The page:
- Finally, the nurse evaluates the patient's response to determine the effectiveness of treatment and care plan. The nurse might need to revise the plan of care based on the evaluation. The nurse may also need to notify the provider if an adjustment in the patient's care plan is warranted based on the evaluation findings.
According to OAC 4723-4-08, the standards for applying the nursing process are slightly different as an LPN. LPNs are required to contribute to the nursing process in the practice of nursing by providing care based on the established nursing plan (OAC, 2019).
Standards of Competency for Advanced Practice Registered Nurses (APRNs)
Section 4723-4-05 notes the standards for APRNs, as outlined in Table 3.
According to Section 4723-9 of the OAC, each of these advanced practice roles must also function within the regulations of the Ohio law to prescribe medications (OAC, 2018c).
Evaluations of an APRN must be completed by a collaborating physician, dentist, podiatrist, or registered anesthetist with a current and valid license with the same designation as the APRN being evaluated (OAC, 2018a).
The APRN can provide care within their specialty provided they:
- demonstrate the knowledge, skills, and abilities of the specialty
- obtain appropriate education from a recognized body of knowledge
- document evidence of skills and abilities and maintain records as required (OAC, 2018a)
Additionally, Table 4 lists standards of practice from OAC 4723-8-02 for the APRN.
Another aspect of the OAC for APRNs is title protection, which prohibits using an inappropriate or unearned credential when functioning as a licensed APRN. Additional information on title protection for the APRN can be found within OAC 4723-8-03 (OAC, 2018a). For standard care arrangement information, Table 5 outlines a practice agreement(s) with their supervising physician.
According to the NCSBN (2019b), most licensed nurses in the US provide safe, competent, and compassionate nursing care. In addition, less than 1% of nurses are disciplined by their board of nursing. Likewise, the OBN reports that most Ohio nurses practice with high standards; however, when a nurse has allegedly violated OBN's laws or rules, they are subject to discipline (NCSBN, 2019b).
In carrying out its disciplinary responsibilities, the OBN has the authority to revoke and suspend licenses and certificates; impose probationary requirements, reprimands, fines, or practice restrictions; and deny initial or renewal licenses or certifications. The disciplinary process typically begins when a patient, family member, nurse manager, or employer files a complaint. See Table 6 for detailed information about the number of complaints and a partial list of the types of complaints the OBN received from the fiscal year 2016 to 2020. This information was retrieved from the OBN's Annual Reports from 2016 thru 2020, which is available on the OBN's website (OBN, 2020).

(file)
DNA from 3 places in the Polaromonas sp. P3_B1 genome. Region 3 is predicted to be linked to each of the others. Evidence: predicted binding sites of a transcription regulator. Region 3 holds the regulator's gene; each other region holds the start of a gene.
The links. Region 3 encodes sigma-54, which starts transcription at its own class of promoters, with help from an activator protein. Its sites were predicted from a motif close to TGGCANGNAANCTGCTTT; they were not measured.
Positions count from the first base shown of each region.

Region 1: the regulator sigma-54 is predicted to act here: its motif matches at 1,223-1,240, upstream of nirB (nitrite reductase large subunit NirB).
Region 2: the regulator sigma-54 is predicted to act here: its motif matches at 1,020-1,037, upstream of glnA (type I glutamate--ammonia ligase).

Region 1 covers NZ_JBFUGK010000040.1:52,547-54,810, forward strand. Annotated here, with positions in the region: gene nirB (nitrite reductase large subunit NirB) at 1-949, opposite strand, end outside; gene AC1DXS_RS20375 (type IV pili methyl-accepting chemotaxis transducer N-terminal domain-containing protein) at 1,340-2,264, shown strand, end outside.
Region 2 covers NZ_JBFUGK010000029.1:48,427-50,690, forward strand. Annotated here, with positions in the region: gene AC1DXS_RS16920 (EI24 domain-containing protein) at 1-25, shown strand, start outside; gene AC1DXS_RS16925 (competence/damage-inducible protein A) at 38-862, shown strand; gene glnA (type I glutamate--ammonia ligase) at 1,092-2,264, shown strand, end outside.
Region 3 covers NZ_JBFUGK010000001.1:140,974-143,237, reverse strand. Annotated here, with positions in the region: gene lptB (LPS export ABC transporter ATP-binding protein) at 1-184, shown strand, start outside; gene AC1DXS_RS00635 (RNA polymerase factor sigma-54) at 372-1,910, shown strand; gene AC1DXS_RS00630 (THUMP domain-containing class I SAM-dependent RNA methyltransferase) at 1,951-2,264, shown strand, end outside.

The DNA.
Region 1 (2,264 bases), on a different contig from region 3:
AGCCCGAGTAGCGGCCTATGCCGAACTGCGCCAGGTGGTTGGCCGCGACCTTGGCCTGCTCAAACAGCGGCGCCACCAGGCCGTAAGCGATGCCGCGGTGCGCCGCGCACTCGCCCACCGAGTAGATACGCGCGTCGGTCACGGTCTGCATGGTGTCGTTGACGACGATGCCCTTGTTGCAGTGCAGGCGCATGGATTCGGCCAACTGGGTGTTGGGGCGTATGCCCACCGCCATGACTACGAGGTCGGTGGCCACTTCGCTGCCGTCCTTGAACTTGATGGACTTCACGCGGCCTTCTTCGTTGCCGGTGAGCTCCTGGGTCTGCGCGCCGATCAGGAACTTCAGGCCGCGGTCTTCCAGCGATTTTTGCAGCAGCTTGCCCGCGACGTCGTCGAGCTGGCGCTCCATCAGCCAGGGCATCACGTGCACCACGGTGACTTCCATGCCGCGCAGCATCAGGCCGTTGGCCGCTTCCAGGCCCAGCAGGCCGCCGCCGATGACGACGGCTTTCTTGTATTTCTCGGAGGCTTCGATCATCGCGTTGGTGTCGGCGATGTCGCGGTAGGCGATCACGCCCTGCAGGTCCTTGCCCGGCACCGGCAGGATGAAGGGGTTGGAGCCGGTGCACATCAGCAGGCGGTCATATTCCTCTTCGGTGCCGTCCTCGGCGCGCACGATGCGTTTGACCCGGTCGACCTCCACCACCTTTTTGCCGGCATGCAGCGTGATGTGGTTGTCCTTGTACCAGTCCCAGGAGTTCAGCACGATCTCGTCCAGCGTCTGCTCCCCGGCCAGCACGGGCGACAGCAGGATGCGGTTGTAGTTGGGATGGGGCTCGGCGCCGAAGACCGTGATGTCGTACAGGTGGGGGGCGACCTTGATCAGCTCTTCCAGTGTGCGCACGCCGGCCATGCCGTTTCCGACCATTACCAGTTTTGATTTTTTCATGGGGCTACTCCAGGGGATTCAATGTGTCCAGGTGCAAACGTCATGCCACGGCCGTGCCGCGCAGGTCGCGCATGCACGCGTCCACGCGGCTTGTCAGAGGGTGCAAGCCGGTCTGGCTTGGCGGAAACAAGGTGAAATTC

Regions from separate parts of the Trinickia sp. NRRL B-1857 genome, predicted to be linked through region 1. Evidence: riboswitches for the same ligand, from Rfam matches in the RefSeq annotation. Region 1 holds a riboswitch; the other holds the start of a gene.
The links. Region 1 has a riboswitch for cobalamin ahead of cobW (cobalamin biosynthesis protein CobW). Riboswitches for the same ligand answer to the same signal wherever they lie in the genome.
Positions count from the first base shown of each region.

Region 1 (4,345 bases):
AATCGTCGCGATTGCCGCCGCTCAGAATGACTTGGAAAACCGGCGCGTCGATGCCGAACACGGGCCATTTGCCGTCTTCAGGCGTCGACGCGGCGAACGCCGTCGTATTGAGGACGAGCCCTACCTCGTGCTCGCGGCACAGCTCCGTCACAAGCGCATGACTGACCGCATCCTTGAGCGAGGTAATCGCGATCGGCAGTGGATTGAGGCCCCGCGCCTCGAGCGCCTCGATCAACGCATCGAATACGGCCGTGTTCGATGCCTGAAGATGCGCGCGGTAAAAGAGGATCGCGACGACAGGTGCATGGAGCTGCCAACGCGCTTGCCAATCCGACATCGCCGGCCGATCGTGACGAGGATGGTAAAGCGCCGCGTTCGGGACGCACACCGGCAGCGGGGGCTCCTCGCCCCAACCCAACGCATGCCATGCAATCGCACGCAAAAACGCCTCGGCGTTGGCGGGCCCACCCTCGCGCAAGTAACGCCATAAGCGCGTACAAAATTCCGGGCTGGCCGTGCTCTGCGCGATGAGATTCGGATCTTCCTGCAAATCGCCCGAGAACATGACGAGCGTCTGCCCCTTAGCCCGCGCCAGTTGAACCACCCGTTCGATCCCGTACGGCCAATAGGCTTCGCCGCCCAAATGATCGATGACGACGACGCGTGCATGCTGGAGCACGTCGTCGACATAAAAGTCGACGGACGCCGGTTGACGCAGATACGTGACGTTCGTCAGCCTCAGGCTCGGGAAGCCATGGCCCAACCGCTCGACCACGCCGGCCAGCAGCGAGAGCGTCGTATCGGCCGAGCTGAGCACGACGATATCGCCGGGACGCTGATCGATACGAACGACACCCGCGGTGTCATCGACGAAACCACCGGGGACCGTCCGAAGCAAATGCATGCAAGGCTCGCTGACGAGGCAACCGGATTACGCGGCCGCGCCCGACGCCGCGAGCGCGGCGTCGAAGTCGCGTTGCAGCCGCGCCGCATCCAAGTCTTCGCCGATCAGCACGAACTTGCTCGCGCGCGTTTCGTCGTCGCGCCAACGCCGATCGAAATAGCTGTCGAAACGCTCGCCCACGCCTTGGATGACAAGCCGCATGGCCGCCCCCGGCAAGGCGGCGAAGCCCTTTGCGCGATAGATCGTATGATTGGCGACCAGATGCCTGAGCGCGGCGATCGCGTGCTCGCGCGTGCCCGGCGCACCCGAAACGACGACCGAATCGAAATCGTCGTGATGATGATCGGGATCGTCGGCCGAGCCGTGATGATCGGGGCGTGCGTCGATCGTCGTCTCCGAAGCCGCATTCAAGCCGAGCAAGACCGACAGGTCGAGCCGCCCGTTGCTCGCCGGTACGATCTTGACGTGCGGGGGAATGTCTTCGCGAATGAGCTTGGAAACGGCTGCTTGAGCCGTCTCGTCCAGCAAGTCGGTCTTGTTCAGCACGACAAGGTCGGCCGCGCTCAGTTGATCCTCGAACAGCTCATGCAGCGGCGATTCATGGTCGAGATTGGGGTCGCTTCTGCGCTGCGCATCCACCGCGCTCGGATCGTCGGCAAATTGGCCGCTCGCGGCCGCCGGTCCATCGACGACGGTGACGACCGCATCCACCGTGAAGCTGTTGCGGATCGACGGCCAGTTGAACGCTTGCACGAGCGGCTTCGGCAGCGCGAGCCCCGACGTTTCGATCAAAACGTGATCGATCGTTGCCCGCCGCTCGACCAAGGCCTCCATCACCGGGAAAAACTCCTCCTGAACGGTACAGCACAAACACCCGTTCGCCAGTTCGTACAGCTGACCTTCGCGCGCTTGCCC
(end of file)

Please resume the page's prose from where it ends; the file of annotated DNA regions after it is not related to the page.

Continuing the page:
The OBN is the governing body within the state that upholds the NPA and the rules found in the OAC. The NPA lays out the process by which the OBN investigates evidence having the appearance that a nurse has failed to practice in accordance with acceptable standards of safe practice. After the evidence has been gathered, a thorough review by the OBN will be performed to determine the presence of wrongdoing or a deficiency in practice without harm or risk of serious imminent harm (indicating that the NPA may offer a less stringent alternative; ORC, 2019).
License Renewal and Education Requirements
Most states require evidence of continued professional development as part of the license renewal process for nurses to practice. For nurses in Ohio, the renewal cycle is every 2 years from November 1st to October 31st. During each licensure cycle, the nurse must complete and maintain records of completion for 24 contact hours of continuing education (CE) approved by the OBN. One hour of these 24 hours must be regarding category A training (OAC, 2018b).
Those who hold a nursing license in Ohio for one year or less are only required to obtain 12 hours of continuing education (CE) for renewal. An example would be a new graduate nurse initially licensed for one year or less upon the renewal date (OAC, 2018b).